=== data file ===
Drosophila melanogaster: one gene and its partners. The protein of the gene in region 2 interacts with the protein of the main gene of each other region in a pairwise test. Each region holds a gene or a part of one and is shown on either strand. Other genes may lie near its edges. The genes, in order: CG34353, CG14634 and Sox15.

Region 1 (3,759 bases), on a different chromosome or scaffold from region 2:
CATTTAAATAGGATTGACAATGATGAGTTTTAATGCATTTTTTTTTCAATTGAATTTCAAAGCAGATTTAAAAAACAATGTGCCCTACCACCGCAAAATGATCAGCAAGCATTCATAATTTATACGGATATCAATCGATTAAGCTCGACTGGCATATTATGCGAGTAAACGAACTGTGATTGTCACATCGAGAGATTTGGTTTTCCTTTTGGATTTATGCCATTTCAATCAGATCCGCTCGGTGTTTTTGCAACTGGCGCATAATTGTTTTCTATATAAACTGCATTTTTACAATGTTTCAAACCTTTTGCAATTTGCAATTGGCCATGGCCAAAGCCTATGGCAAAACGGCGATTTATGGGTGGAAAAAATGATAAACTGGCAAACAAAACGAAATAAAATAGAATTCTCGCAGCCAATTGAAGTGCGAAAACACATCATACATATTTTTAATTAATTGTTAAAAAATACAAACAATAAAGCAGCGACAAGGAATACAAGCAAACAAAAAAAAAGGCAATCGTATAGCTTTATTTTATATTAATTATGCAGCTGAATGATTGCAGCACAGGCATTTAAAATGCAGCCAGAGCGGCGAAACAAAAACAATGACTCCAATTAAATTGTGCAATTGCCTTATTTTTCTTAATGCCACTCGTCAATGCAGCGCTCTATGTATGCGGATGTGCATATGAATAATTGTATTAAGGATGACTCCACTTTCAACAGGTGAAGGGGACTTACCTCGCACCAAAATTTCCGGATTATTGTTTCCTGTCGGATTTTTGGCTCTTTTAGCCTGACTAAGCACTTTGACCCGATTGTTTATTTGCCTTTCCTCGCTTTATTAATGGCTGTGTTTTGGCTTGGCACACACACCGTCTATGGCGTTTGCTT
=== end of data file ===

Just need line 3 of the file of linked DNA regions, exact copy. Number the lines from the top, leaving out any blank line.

CATTTAAATAGGATTGACAATGATGAGTTTTAATGCATTTTTTTTTCAATTGAATTTCAAAGCAGATTTAAAAAACAATGTGCCCTACCACCGCAAAATGATCAGCAAGCATTCATAATTTATACGGATATCAATCGATTAAGCTCGACTGGCATATTATGCGAGTAAACGAACTGTGATTGTCACATCGAGAGATTTGGTTTTCCTTTTGGATTTATGCCATTTCAATCAGATCCGCTCGGTGTTTTTGCAACTGGCGCATAATTGTTTTCTATATAAACTGCATTTTTACAATGTTTCAAACCTTTTGCAATTTGCAATTGGCCATGGCCAAAGCCTATGGCAAAACGGCGATTTATGGGTGGAAAAAATGATAAACTGGCAAACAAAACGAAATAAAATAGAATTCTCGCAGCCAATTGAAGTGCGAAAACACATCATACATATTTTTAATTAATTGTTAAAAAATACAAACAATAAAGCAGCGACAAGGAATACAAGCAAACAAAAAAAAAGGCAATCGTATAGCTTTATTTTATATTAATTATGCAGCTGAATGATTGCAGCACAGGCATTTAAAATGCAGCCAGAGCGGCGAAACAAAAACAATGACTCCAATTAAATTGTGCAATTGCCTTATTTTTCTTAATGCCACTCGTCAATGCAGCGCTCTATGTATGCGGATGTGCATATGAATAATTGTATTAAGGATGACTCCACTTTCAACAGGTGAAGGGGACTTACCTCGCACCAAAATTTCCGGATTATTGTTTCCTGTCGGATTTTTGGCTCTTTTAGCCTGACTAAGCACTTTGACCCGATTGTTTATTTGCCTTTCCTCGCTTTATTAATGGCTGTGTTTTGGCTTGGCACACACACCGTCTATGGCGTTTGCTT